I recently tracked down Zola’s His Excellency Eugene Rougon, the sixth novel in his Rougon-Macquart series, and a copy of John Braine’s 1957 novel, Room at the Top.
Both books are minor classics, but, alas, I didn’t much care for either. Perhaps they’re the right books for you, though.
1. Readers of this blog will know that I recently enjoyed the new Oxford translations of Zola’s Rougon-Moucquart series, a racy inter-generational chronicle of five generations of a family prone to alcoholism, addiction, madness, and promiscuity in Napoleon III’s Second Empire. The 2012 editions are superb: I wrote about Helen Constantine’s translation of The Conquest of Plassans here, and Brian Nelson’s translation of The Fortune of the Rougons here.
His Excellency Eugene Rougon may well be a great political novel about the Second French Empire, but who can tell in Ernest Alfred Vizetelly’s archaic 1897 revision of an earlier nineteenth-century translation? Could we have a new translation, please?
In the preface, Vizetelly praises this realistic political novel. He writes, “In my opinion, with all due allowance for its somewhat limited range of subject, [it] is the one existing French novel which gives the reader a fair general idea of what occurred in political spheres at an important period of the Empire.”
This brilliantly-structured but turgid translation of Zola’s complicated novel about a corrupt politician is compelling once underway. The hero, Eugene Rougon, is a savvy lawyer who supported Napoleon III’s coup d’etat and clawed his way up to a high position in the government. In the opening chapter, he resigns after a disagreement with the Emperor, expecting soon to be recalled to office. His allies and friends turn on him when he is out of power: there are no enemies greater than friends. The most dangerous is Clorinde, the beautiful, intelligent daughter of an Italian countess who obtains information through flirtations but seldom gives anything away.
After a few years out of the government, Eugene is desperate for power. He suppresses information he gleans from a criminal friend about a terrorist plot. Deaths and woundings of innocent men result, but his rival is discredited, and that’s all that matters to Eugene. Ten days later Eugene is the Minister of the Interior.
This is the kind of reading that makes you NOT want to participate in the caucuses or vote in the primaries.
Okay, it’s a bold book. But try reading prose like this:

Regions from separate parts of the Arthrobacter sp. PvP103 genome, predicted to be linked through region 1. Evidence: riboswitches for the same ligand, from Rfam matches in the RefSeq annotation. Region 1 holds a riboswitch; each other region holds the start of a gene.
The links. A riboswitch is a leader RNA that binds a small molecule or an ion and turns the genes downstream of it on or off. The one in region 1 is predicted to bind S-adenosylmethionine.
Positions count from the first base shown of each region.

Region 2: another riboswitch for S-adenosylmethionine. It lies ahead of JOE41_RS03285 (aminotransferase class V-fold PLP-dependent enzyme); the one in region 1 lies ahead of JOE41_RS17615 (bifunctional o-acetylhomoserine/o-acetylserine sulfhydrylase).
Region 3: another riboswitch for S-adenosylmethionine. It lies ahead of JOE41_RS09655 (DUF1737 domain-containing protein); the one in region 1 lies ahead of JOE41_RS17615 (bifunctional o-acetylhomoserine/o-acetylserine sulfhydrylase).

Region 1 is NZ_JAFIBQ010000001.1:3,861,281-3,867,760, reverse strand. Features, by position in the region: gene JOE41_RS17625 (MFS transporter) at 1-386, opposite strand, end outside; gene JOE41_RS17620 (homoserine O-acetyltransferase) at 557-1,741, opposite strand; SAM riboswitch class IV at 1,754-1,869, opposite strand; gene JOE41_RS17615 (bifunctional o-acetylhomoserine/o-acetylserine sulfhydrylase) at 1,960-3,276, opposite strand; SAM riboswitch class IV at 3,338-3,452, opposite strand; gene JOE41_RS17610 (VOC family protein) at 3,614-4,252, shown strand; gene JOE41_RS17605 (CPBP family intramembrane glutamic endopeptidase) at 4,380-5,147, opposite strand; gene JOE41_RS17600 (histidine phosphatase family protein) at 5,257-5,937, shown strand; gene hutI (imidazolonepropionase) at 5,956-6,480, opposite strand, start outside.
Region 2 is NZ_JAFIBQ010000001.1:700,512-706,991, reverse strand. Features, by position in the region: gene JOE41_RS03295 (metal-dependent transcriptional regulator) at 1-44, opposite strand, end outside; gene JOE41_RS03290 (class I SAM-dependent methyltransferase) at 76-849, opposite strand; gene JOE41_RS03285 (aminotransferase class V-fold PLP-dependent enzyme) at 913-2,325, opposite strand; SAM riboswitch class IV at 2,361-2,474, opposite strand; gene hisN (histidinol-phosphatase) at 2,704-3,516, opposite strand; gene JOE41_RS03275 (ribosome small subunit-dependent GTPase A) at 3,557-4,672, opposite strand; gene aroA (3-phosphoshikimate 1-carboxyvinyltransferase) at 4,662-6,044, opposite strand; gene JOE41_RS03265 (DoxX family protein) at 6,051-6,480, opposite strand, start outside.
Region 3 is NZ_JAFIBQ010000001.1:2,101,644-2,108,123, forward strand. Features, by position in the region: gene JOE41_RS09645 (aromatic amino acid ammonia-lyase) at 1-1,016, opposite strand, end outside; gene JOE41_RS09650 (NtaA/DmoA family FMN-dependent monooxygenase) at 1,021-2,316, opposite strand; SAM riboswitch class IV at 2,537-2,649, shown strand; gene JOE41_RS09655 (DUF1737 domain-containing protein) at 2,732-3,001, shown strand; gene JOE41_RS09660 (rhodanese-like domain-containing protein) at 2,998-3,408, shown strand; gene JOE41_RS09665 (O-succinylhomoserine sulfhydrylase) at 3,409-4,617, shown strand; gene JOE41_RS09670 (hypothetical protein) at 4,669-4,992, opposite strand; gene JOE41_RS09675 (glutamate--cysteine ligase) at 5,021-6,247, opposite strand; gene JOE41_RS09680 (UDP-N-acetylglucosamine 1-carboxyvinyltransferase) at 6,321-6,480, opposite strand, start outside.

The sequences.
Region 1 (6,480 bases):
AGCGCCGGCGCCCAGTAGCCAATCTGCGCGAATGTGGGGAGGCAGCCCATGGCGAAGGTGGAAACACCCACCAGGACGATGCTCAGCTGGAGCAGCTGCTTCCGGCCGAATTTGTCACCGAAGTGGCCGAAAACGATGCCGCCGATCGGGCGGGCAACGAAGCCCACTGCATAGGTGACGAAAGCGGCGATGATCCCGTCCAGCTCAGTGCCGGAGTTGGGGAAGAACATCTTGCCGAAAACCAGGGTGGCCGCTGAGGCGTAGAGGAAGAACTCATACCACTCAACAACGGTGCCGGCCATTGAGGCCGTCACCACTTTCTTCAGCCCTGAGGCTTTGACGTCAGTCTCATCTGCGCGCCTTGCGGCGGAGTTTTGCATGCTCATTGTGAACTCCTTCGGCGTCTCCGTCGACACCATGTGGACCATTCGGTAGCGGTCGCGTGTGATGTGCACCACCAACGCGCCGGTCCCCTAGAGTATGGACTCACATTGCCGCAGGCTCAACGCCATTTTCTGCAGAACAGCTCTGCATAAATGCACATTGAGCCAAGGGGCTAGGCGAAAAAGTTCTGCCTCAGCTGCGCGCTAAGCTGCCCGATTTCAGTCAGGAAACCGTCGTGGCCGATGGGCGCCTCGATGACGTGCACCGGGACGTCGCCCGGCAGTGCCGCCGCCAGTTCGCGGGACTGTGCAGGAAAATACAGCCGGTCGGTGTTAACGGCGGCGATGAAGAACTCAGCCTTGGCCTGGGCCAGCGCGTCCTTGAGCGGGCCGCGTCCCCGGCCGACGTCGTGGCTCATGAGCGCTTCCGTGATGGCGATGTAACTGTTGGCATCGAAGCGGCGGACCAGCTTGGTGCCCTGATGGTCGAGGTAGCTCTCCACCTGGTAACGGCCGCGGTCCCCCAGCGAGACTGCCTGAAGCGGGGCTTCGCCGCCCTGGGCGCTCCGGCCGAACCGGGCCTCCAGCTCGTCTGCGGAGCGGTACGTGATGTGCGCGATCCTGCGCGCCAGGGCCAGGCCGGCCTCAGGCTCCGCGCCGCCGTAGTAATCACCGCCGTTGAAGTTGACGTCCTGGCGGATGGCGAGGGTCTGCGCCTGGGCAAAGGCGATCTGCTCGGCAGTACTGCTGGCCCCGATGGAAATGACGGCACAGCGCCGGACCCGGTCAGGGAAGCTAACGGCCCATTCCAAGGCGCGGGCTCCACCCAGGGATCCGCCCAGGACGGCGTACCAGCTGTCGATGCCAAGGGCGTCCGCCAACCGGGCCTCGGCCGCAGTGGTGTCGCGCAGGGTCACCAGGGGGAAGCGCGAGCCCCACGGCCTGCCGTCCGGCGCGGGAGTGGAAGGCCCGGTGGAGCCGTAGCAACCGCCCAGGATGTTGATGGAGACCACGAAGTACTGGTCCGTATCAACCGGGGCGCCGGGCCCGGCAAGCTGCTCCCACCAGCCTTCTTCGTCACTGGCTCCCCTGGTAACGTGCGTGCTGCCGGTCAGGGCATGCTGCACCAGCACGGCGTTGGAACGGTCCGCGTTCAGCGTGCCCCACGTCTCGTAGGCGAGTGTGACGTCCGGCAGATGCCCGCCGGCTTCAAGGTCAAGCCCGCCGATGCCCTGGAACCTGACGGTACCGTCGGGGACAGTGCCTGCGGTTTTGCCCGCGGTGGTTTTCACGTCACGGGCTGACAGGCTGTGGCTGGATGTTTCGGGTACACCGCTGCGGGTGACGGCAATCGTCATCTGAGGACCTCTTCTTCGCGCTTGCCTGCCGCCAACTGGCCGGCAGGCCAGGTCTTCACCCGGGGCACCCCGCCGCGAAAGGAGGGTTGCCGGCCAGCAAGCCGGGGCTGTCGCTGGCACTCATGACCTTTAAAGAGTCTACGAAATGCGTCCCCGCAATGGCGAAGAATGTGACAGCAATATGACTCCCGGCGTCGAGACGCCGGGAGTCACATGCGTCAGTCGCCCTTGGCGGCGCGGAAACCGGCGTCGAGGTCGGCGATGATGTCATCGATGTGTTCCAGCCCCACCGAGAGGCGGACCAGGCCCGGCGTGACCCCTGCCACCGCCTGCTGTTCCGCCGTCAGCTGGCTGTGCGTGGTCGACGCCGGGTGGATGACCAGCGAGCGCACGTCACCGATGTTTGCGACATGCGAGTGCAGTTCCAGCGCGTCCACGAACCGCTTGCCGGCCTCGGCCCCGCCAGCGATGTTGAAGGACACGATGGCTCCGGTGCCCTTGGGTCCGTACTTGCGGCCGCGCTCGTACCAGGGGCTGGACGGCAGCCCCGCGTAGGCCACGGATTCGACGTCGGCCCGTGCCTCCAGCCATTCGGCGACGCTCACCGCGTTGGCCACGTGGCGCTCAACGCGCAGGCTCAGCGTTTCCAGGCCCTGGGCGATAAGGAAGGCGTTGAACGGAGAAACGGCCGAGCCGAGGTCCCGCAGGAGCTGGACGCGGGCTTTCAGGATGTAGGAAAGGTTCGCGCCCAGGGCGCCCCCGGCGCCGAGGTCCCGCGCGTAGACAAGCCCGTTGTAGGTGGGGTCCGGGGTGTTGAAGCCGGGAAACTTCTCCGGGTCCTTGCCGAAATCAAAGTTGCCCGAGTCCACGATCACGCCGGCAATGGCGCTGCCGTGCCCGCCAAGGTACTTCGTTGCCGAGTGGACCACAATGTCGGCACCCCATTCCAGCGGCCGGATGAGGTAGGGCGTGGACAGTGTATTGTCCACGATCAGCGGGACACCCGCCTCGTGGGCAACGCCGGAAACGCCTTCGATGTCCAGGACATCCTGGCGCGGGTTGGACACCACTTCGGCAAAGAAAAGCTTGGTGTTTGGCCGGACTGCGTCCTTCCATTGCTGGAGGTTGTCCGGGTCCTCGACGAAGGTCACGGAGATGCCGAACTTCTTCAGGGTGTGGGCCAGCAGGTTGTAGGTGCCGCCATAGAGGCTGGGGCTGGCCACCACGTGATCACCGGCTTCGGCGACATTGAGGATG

For a moment the President remained standing amidst the slight commotion which his entrance had caused. Then he took his seat, saying carelessly and in an undertone: “The sitting has commenced.”
A little of that goes a long way.
And that’s why we need a new translation.
2. I was curious about John Braine’s Room at the Top, published in 1957 and recently reissued by Valancourt. It is one of the “Angry Young Men” novels, and I love the writers in this movement: Kingsley Amis, Alan Silitoe, and William Cooper.
But I cannot bear Braine, though he is witty, acerbic, and articulate. The other Angry Young Men are misogynists, but this is perhaps THE most misogynistic of their novels.
The novel begins with the narrator Joe Lampton’s looking back regretfully on his eruthless rise to “the top” in his twenties. Joe, a World War II vet and former prisoner of war, left the ugly working-class town where he was raised when he found a job in Warley as an accountant for the City Council. He was brash and on the make: he joined a community theater group to get to know women. Soon he hits on pretty Susan, the daughter of a wealthy man, because he sees her as a means to money and power.
He has an affair with Alice, a bright, witty married woman in her thirties who is the best actress in the company. He has double standards and double dealings but is in love with her. Joe’s friend tells him he cannot possibly marry an older woman without losing his reputation.
We women cannot help but hate Joe, and Joe hates himself, too. I don’t want to give too much away, but at one point, he derealizes and reports his dialogue in the third person. then he comments in the first person on this other Joe (the real Joe?).
“I expected it,” Joe said soberly… I didn’t like Joe Lampton. He was a sensible young accountant with a neatly-pressed suit and a stiff white collar. He always said and did the correct thing and never embarrassed anyone with an unseemly display of emotion. Why, he even made a roll in the hay with a pretty teenager pay dividends. I hated Joe Lampton, but he looked and sounded very sure of himself sitting at my desk in my skin; he’d come to stay, this was no flying visit.
This uneven, well-written novel has its points, and, thank God, is short!